(but not necessarily in the right order)
21 April 2019
I wrote last summer about assisted dying and euthanasia. This week Jonathan Sumption QC, a former supreme court judge, said in his opening speech in this year’s Reith lectures that there is “no moral obligation to obey the law”. When asked about changing the law to legalise assistance for people with a terminal illness, he said that his view is that legalising assisted dying might put vulnerable people at risk.
But he then went further when he replied to a question from a woman whose husband had recently died at a Swiss clinic by saying “I think the law should continue to criminalise assisted suicide and I think that the law should be broken from time to time”. I’m not sure I agree but it’s an interesting perspective which would leave judgement in the hands of top lawyers, who are professionally trained to make dispassionate and objective decisions.
Also this week, as Notre Dame was burning, Donald ‘America First (and sod everybody else)’ Trump thought it would help to offer the French his advice, based on many years of pissing in his sandpit, on how to put the fire out. He told them to act quickly and suggested dropping water on it from the flying water tankers. Well, it helped with California’s forest fires.
French and British firefighters both described his advice as risible because he obviously hadn’t worked out that the water would have landed like three tonnes of concrete hitting the cathedral at 180 mph at quite a low angle, which would probably have flattened the whole thing and probably quite a few other buildings nearby
In the event, the fire was brought under control just in time with the towers still standing and, as many others have pointed out, a large number of publicity-conscious companies and billionaires immediately pledged huge sums of money to help with its reconstruction, a sad contrast to the reaction of similar donors in Britain who didn’t see Grenfell Tower as quite the same marketing opportunity.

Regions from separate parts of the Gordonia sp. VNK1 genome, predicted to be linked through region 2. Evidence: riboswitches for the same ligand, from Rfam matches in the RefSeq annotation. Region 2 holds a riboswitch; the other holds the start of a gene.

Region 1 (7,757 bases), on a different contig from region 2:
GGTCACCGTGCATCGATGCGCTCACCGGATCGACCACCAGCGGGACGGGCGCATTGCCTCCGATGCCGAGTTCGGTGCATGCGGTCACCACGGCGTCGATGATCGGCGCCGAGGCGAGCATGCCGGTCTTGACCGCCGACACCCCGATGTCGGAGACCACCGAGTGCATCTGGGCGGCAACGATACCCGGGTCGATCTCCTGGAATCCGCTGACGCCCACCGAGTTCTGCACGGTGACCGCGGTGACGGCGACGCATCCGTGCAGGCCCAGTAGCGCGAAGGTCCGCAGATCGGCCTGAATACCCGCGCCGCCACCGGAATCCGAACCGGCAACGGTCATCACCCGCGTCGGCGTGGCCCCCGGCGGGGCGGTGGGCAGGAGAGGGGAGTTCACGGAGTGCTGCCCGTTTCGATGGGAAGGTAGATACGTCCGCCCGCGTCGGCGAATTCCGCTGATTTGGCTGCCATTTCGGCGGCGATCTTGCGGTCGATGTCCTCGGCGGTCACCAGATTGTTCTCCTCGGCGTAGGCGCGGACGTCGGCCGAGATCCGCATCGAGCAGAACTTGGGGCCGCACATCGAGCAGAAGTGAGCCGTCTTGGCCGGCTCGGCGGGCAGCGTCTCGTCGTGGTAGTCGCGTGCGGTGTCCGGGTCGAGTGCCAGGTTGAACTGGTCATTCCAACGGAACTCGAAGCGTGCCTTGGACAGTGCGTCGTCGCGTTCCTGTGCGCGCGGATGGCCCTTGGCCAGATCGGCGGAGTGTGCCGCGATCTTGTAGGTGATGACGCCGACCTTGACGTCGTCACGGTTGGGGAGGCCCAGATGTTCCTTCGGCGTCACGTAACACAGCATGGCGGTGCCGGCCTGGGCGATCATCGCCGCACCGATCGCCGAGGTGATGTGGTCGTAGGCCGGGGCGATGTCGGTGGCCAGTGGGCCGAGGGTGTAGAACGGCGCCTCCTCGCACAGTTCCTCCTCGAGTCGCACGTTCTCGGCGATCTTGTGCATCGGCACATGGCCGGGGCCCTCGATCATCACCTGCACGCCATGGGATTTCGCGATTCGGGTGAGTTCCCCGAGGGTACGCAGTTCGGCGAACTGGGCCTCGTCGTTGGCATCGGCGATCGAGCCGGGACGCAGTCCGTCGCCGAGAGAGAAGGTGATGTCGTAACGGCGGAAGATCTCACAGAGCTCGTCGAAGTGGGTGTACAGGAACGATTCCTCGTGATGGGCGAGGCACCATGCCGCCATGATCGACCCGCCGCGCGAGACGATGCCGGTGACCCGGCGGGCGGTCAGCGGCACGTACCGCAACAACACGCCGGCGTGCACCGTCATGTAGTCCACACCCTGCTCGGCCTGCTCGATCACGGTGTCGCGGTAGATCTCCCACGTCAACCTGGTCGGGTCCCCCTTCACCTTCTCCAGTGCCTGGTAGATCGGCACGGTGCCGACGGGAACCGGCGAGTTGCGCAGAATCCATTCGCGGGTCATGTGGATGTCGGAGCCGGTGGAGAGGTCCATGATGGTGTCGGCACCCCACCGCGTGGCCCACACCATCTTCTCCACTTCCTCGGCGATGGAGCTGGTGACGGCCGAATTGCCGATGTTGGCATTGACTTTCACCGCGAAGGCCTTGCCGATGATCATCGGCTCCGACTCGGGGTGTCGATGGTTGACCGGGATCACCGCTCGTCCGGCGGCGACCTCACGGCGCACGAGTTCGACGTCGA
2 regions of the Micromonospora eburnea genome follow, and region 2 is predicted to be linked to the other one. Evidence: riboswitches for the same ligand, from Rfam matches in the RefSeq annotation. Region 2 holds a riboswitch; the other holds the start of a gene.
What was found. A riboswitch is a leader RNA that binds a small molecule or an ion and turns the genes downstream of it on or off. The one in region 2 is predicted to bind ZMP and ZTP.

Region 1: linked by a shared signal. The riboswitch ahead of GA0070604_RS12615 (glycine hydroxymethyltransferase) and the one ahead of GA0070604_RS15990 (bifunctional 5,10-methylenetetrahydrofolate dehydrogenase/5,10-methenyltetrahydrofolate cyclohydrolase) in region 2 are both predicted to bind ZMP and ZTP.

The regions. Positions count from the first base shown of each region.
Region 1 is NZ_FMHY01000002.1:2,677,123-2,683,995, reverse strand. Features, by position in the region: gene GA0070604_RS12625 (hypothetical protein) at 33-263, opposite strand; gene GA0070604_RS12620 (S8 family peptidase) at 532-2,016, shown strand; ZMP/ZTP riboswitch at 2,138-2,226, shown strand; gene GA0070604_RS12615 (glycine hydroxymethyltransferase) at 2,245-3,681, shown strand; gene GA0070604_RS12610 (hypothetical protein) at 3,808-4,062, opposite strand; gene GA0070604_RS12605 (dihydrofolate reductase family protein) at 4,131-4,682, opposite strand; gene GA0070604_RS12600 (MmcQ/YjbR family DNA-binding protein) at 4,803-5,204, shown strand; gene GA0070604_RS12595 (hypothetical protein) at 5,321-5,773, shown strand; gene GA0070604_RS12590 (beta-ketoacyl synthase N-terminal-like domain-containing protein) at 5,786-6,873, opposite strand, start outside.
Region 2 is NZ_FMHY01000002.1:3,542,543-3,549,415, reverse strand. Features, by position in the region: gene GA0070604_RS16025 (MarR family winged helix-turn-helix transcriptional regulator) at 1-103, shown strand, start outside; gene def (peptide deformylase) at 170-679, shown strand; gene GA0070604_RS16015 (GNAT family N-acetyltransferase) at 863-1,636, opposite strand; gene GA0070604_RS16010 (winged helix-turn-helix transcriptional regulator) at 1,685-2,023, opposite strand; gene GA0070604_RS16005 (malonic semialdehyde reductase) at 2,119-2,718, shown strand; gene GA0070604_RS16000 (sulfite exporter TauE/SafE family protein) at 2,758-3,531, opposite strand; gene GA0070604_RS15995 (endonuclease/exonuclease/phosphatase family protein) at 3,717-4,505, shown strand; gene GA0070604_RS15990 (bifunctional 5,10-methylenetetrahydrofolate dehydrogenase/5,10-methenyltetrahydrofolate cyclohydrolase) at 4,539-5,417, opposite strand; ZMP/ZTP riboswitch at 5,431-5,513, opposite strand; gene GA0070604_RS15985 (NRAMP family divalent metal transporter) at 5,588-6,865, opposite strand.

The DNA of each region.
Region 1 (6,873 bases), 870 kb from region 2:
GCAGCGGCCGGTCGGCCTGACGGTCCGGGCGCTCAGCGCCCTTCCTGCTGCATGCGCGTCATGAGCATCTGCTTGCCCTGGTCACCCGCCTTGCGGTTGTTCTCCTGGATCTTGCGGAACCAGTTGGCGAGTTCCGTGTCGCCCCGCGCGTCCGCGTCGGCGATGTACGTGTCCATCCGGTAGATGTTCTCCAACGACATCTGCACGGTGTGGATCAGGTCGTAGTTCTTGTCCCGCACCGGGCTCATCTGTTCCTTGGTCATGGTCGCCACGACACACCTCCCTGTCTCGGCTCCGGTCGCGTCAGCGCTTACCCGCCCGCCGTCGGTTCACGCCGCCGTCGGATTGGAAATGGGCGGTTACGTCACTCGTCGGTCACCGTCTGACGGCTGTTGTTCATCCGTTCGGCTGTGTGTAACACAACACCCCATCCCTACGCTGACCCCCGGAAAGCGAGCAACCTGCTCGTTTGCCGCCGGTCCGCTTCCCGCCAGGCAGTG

Does anybody else immediately think of Charles Laughton’s Quasimodo when they see Notre Dame’s bell towers? The 1939 film of Victor Hugo’s novel has never been surpassed although they gave it the happy ending that the book didn’t have and the ugly but gentle and compassionate Quasimodo lived happily ever after with Esmeralda.
I always saw comparisons between Quasimodo and Mary Shelley’s home-made monster: both were basically kind people but people were frightened by their looks and tormented them, with the latter finally resenting Frankenstein for having made him. (Would it have been different if either of them had been a woman do you think?)
For reasons that don’t matter, I once borrowed a skeleton that I named Esmeralda (without conscious connection to Victor Hugo) and, so she didn’t get tangled up, kept her hanging in the loft space behind a door at the end of my attic bedroom. When I walked in there to get something one evening, I’d forgotten she was there and jumped out of my skin thinking somebody was in there, then I realised it was just Esmeralda.
June Brown who has played Dot Cotton in ‘Coronation Street’ for 34 years, said this week that she won’t be giving up wine, Guinness or cigarettes because, at 92, she reckons she’ll die of something fairly soon so she might as well continue to enjoy herself rather than spend her few remaining years going cold turkey. Good on yer June.
There was good news from America with the release of Mueller’s report (albeit heavily redacted). It was also good to see the professionalism applied to the writing of the report and that American lawyers have the same ability to condemn somebody with exquisitely courteous legal language and double-negatives.
A prime example is the section that said “If we had confidence after a thorough investigation of the facts that the President clearly did not commit obstruction of justice, we would so state … However, we are unable to reach that judgment.” What this actually says is: “We are not convinced that the President is innocent”.